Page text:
Judge Halves ZeniMax's $500M Oculus Payout, Rejects to Ban Rift Sales
Image courtesy of: Oculus
The $500 million that a Texas jury awarded ZeniMax Media in its lawsuit against Oculus and its parent company, Facebook, last year has now been reduced in half to $250 million in a new court ruling.
As reported by Bloomberg, U.S. District Judge Ed Kinkeade upheld the jury’s 2017 decision to award $200 million for breach of contract and another $50 million for copyright infringement. The $250 million that he eliminated includes damages against Oculus co-founders Palmer Luckey and Brendan Iribe. Additionally, Kinkeade rejected ZeniMax’s request that he ban the sales of Oculus Rift headsets due to alleged violations of its copyright.
The initial sum of $500 million was cut in half after Oculus argued that the infringement wasn’t substantial enough to warrant such a large award, claiming that only seven lines of Oculus code had been copied from ZeniMax, “out of approximately 42 billion lines,” according to Bloomberg.
ZeniMax is said to be pleased with its $250 million win, but overall is disappointed that the initial jury verdict had been reduced to half the original figure, and is reportedly weighing its next step.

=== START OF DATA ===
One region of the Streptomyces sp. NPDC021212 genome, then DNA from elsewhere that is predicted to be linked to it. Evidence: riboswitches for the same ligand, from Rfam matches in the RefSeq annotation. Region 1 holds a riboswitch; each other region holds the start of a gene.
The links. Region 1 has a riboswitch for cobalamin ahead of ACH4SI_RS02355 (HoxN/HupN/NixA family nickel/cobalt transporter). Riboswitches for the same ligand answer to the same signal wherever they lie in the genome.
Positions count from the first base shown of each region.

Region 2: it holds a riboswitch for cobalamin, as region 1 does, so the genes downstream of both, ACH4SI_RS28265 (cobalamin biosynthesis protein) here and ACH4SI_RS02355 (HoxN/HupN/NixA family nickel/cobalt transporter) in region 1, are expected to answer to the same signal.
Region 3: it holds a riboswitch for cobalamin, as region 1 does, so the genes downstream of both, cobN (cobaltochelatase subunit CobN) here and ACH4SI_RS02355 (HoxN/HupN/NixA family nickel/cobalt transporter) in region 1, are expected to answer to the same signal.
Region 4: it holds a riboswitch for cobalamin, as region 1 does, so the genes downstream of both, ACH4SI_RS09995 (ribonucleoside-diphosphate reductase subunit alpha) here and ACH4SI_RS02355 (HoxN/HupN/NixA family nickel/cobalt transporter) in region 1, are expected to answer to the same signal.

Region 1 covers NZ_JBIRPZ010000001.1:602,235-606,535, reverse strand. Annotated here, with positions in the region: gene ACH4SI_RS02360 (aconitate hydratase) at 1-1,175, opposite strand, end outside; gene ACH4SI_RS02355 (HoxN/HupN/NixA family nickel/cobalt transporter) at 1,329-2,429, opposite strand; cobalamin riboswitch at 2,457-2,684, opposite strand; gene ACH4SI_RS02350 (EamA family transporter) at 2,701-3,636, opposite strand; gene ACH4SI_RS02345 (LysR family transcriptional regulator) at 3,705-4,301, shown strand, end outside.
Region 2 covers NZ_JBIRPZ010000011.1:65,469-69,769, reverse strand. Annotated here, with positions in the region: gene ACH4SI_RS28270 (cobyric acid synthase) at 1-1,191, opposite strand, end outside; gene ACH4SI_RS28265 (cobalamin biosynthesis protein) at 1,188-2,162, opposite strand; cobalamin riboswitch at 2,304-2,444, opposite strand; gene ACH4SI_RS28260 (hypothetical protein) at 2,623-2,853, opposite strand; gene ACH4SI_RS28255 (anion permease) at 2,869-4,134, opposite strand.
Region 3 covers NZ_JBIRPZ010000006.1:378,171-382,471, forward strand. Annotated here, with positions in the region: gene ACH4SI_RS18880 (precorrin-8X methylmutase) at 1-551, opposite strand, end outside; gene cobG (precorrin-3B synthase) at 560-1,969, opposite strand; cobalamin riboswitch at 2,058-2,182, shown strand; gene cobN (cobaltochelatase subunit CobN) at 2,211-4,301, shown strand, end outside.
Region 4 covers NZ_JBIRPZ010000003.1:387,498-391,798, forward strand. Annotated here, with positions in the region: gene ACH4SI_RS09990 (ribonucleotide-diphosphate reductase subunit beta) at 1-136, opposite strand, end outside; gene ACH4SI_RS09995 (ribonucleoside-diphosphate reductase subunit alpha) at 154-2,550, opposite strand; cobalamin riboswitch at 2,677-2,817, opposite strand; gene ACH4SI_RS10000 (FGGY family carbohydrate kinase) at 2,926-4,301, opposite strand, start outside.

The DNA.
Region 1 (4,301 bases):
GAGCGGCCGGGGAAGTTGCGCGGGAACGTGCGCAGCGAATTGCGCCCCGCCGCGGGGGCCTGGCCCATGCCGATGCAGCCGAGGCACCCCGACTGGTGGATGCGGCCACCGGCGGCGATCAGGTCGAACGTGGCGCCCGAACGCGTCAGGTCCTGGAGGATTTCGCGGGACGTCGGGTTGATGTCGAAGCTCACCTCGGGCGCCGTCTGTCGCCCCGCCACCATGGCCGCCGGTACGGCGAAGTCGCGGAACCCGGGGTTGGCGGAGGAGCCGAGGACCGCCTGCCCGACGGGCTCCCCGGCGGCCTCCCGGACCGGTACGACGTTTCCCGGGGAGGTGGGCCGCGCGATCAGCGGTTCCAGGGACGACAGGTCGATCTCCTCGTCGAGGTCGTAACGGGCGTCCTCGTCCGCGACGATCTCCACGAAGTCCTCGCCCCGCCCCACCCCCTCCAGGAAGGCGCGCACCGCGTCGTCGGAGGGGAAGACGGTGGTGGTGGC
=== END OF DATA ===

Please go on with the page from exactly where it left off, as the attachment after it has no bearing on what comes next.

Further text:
As for Facebook and Oculus, it seems the fight isn’t over just yet, as they plan to appeal the remaining claims set against them in an effort to further reduce the awarded damages. “We’ve said from day one the ZeniMax case is deeply flawed, and today the court agreed. Today’s ruling slashed the verdict in half, granted our motion for sanctions, and fully denied ZeniMax’s attempt to stop us from selling and marketing our products,” Paul Grewal, vice-president and deputy general counsel at Facebook, said in a statement.
“This was a positive step toward a fair resolution, and we will be appealing the remaining claims. Our commitment to Oculus is unwavering and we will continue to invest in building the future of VR.”